How to Order a Side of Beef

Don’t be cowed by buying meat in bulk – check out this advice from an artisan butcher and our readers.

| July/August 2020

beef
Photo by Adobe Stock/nadianb

I was cleaning up my knives after a presentation at the Texas Mother Earth News Fair when an elderly man approached the stage. He smiled up at me and said, “Nobody’s ever going to do the stuff you’re telling them. They’re too lazy.” I remembered his face from the audience, smiling and nodding as I butchered half an animal from nose to tail, explaining the workings of the muscles, the different types of fat, and the value of the bones, feet, and organs.

He went on to tell me, “When I was a boy, we were in the meat club. Once every month, somebody would slaughter a beef. After it was cut, everyone in the club would take a piece or two. There was a record of what you had received every month to make sure you got a little of everything before the year was over. Everyone shared, everyone worked, and everything got eaten. But nobody thinks about it like that anymore.”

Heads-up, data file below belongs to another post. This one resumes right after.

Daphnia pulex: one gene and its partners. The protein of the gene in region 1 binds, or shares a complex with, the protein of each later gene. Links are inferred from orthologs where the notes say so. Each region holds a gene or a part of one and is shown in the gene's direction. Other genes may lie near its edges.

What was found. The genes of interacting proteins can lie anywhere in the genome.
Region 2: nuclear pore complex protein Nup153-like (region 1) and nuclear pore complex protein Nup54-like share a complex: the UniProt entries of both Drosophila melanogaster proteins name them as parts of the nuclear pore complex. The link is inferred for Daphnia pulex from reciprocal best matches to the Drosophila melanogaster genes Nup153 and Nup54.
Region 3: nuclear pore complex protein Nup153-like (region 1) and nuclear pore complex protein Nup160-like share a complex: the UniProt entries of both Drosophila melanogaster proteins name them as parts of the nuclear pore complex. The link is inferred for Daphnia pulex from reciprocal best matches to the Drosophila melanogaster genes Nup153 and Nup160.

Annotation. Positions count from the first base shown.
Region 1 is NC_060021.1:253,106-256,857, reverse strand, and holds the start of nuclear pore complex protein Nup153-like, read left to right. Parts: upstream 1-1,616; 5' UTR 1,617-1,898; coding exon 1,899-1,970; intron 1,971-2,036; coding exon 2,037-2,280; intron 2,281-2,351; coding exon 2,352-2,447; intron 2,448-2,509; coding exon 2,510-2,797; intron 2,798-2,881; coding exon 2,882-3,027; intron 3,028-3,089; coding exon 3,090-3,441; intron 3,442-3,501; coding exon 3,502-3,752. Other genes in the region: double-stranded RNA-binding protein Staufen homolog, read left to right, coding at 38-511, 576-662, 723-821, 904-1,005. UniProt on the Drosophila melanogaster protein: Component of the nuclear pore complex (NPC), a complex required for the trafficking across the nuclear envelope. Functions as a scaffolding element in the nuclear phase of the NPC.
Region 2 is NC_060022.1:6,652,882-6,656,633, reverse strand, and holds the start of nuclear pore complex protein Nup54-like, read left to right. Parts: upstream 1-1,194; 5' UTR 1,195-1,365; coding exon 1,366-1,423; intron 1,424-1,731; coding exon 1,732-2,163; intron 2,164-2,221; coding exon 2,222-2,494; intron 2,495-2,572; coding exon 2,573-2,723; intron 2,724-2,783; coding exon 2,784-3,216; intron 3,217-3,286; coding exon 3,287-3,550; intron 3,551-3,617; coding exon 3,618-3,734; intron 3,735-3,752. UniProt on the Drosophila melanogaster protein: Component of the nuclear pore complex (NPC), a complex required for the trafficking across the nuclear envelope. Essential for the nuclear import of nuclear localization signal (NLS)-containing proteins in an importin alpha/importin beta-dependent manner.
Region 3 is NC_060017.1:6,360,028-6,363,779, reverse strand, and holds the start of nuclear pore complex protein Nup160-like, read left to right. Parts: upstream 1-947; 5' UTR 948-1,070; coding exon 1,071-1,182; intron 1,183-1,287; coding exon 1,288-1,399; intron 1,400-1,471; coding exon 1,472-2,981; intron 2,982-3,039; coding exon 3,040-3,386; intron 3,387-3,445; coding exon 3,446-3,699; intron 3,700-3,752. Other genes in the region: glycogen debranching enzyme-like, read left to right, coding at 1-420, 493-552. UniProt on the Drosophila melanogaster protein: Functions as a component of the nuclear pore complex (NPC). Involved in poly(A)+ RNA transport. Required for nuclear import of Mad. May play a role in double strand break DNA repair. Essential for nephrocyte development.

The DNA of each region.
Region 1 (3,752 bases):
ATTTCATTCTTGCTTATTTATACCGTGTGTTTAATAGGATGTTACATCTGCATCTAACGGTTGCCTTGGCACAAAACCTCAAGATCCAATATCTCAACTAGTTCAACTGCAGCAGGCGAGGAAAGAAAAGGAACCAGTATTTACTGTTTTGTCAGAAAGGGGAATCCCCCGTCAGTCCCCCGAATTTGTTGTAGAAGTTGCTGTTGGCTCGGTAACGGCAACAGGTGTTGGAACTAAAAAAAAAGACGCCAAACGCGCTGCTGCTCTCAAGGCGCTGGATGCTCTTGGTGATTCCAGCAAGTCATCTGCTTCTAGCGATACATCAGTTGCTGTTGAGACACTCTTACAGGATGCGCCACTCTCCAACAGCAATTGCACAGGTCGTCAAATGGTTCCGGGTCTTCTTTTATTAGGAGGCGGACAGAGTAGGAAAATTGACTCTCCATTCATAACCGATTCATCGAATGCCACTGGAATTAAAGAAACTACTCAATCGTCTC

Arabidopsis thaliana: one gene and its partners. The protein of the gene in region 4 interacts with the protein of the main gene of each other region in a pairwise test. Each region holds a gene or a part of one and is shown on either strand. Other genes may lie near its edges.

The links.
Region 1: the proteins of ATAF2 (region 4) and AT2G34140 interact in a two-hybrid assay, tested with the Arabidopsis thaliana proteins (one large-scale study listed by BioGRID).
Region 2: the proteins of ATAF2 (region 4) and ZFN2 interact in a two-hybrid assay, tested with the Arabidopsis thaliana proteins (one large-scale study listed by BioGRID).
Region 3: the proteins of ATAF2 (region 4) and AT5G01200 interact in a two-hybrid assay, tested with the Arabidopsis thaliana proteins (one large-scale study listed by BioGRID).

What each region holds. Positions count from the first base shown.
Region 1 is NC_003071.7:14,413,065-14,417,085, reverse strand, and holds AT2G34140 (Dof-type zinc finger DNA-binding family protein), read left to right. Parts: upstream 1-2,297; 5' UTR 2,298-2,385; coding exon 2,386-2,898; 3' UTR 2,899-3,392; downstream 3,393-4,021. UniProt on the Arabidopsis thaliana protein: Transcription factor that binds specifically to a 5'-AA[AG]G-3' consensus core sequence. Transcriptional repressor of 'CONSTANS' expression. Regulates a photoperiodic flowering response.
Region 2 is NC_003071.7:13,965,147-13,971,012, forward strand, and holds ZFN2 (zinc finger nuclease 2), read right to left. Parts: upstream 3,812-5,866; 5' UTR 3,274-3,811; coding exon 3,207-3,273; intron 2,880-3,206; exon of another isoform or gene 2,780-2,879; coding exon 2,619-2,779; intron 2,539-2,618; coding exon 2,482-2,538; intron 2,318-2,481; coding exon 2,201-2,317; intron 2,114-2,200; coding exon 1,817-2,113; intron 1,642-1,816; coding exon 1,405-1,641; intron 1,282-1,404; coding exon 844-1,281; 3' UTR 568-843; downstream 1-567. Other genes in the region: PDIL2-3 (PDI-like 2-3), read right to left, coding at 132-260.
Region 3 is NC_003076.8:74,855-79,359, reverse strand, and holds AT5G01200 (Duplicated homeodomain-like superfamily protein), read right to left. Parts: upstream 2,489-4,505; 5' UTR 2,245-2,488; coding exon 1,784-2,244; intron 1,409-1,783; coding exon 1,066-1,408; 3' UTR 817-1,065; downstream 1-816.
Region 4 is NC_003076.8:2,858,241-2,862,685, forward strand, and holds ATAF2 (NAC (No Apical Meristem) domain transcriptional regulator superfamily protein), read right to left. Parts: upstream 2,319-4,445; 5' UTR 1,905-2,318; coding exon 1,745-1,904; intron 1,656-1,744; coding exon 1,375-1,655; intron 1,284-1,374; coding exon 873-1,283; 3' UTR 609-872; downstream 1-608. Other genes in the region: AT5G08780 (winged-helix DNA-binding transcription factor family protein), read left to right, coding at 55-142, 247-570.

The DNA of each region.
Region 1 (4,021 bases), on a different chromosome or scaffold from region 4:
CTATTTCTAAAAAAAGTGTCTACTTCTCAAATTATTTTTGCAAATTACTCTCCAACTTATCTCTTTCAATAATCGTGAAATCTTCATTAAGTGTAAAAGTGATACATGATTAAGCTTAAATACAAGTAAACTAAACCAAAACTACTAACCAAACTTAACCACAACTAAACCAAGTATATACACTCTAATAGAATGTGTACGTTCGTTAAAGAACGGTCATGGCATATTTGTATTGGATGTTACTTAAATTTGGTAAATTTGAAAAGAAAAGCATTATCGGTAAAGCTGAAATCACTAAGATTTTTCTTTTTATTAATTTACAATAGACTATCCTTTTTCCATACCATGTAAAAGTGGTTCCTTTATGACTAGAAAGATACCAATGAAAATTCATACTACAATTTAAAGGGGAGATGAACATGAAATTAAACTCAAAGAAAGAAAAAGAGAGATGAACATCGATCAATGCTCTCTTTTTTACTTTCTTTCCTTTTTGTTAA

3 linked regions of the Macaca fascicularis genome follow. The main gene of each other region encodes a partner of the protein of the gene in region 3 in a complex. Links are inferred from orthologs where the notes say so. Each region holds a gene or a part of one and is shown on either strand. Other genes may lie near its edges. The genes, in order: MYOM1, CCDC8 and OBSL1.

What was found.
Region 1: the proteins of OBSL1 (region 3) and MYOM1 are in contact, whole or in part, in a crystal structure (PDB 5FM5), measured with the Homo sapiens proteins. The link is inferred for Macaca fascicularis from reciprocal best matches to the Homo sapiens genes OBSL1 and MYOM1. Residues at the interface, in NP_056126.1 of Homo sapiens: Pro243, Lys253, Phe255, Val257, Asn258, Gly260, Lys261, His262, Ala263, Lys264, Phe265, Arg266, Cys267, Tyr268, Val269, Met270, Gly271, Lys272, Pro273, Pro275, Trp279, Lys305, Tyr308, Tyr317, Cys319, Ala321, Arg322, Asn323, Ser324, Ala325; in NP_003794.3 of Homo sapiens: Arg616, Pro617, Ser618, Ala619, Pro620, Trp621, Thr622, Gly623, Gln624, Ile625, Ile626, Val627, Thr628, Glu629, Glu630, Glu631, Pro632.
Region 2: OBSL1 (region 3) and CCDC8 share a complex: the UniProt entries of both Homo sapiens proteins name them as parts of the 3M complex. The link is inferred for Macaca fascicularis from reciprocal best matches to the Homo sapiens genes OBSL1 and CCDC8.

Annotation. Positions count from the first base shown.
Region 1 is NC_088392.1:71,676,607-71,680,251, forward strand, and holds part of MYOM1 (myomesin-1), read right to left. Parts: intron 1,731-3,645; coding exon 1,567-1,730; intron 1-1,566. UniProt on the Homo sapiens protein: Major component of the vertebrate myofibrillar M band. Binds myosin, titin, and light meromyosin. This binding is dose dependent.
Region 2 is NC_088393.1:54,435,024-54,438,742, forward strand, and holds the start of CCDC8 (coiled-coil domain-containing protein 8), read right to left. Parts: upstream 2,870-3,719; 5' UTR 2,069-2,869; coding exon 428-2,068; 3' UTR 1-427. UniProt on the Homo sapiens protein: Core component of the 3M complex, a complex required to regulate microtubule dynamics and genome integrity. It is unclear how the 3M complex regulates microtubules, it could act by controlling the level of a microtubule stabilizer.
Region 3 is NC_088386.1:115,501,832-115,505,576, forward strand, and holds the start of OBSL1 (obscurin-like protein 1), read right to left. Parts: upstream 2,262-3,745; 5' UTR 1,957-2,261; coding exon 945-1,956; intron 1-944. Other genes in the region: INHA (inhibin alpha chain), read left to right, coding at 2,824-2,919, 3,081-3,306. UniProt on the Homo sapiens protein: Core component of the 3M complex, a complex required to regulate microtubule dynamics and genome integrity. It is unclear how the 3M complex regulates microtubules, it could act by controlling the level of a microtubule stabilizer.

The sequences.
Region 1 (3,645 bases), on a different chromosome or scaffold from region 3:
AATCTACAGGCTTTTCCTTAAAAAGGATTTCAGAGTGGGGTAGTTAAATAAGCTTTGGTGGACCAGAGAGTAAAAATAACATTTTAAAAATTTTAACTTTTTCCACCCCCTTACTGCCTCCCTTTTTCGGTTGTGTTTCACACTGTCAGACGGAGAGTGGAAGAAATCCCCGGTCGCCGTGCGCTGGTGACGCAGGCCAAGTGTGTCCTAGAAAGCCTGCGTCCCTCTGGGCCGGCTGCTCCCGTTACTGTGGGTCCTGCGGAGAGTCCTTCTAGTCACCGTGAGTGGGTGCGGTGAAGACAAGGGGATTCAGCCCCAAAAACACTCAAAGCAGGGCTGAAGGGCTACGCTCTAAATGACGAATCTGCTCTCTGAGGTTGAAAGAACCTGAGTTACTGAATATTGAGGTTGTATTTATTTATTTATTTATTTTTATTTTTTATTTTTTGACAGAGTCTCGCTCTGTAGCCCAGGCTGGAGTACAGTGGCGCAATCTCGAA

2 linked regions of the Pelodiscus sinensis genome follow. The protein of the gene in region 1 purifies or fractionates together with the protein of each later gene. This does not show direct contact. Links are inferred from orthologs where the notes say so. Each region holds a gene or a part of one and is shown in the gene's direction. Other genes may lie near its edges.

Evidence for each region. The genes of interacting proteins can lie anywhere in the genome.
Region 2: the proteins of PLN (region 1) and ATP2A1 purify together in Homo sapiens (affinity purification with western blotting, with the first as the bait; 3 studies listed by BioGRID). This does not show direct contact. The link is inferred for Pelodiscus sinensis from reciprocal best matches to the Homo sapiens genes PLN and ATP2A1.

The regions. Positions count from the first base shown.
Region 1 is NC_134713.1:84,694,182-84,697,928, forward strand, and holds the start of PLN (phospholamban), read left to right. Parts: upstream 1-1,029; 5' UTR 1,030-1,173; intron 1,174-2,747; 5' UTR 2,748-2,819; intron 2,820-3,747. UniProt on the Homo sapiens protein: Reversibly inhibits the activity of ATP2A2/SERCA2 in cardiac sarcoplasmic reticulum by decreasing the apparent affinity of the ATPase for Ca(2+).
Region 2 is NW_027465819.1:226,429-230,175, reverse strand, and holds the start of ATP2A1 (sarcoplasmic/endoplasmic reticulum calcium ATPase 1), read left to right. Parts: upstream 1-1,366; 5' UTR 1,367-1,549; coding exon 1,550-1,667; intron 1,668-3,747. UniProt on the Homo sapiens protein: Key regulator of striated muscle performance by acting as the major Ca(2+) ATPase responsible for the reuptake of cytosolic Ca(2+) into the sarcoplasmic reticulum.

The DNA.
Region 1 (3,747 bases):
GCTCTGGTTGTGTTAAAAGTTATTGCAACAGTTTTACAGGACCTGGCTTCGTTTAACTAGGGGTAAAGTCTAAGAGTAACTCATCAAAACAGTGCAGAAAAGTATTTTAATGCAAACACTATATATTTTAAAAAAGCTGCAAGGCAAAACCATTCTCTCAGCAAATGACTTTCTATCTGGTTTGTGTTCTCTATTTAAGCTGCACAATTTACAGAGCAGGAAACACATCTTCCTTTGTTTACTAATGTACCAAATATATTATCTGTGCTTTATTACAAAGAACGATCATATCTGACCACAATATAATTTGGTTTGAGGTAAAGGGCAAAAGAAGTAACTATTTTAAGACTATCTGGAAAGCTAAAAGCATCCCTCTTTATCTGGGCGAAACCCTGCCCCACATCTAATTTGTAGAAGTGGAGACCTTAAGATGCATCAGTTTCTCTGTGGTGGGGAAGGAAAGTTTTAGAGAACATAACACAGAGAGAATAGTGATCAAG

I told him I thought that was a great idea, and that because I was talking to someone who could remember it happening, then it’s probably possible to keep the practice alive. To which he said, “Bless you, darlin’,” and then disappeared into the crowd.



Maybe he’s right, but it seems to me there’s too much at stake to be lazy. What we need is for our meat to have a good life, a good death, a good butcher, and a good cook. It’s a tall order, considering the obstacles toward affordable, environmentally friendly, low-stress production and processing. Plus, there are added impediments in affordability and culinary aptitude. We need buy-in from everyone, from the farmer to the guy at the grill. How do we do it?

Buying meat as whole as possible, or in bulk, is the first domino in a chain reaction that leads in a positive direction. Buying in bulk drastically reduces the cost of production, which in turn alters the price the farmer has to charge at the point of sale. It also rewards a growing cohort of artisan butchers who are aiming to bring thrift, ingenuity, artistry, and quality back into the meat supply chain.



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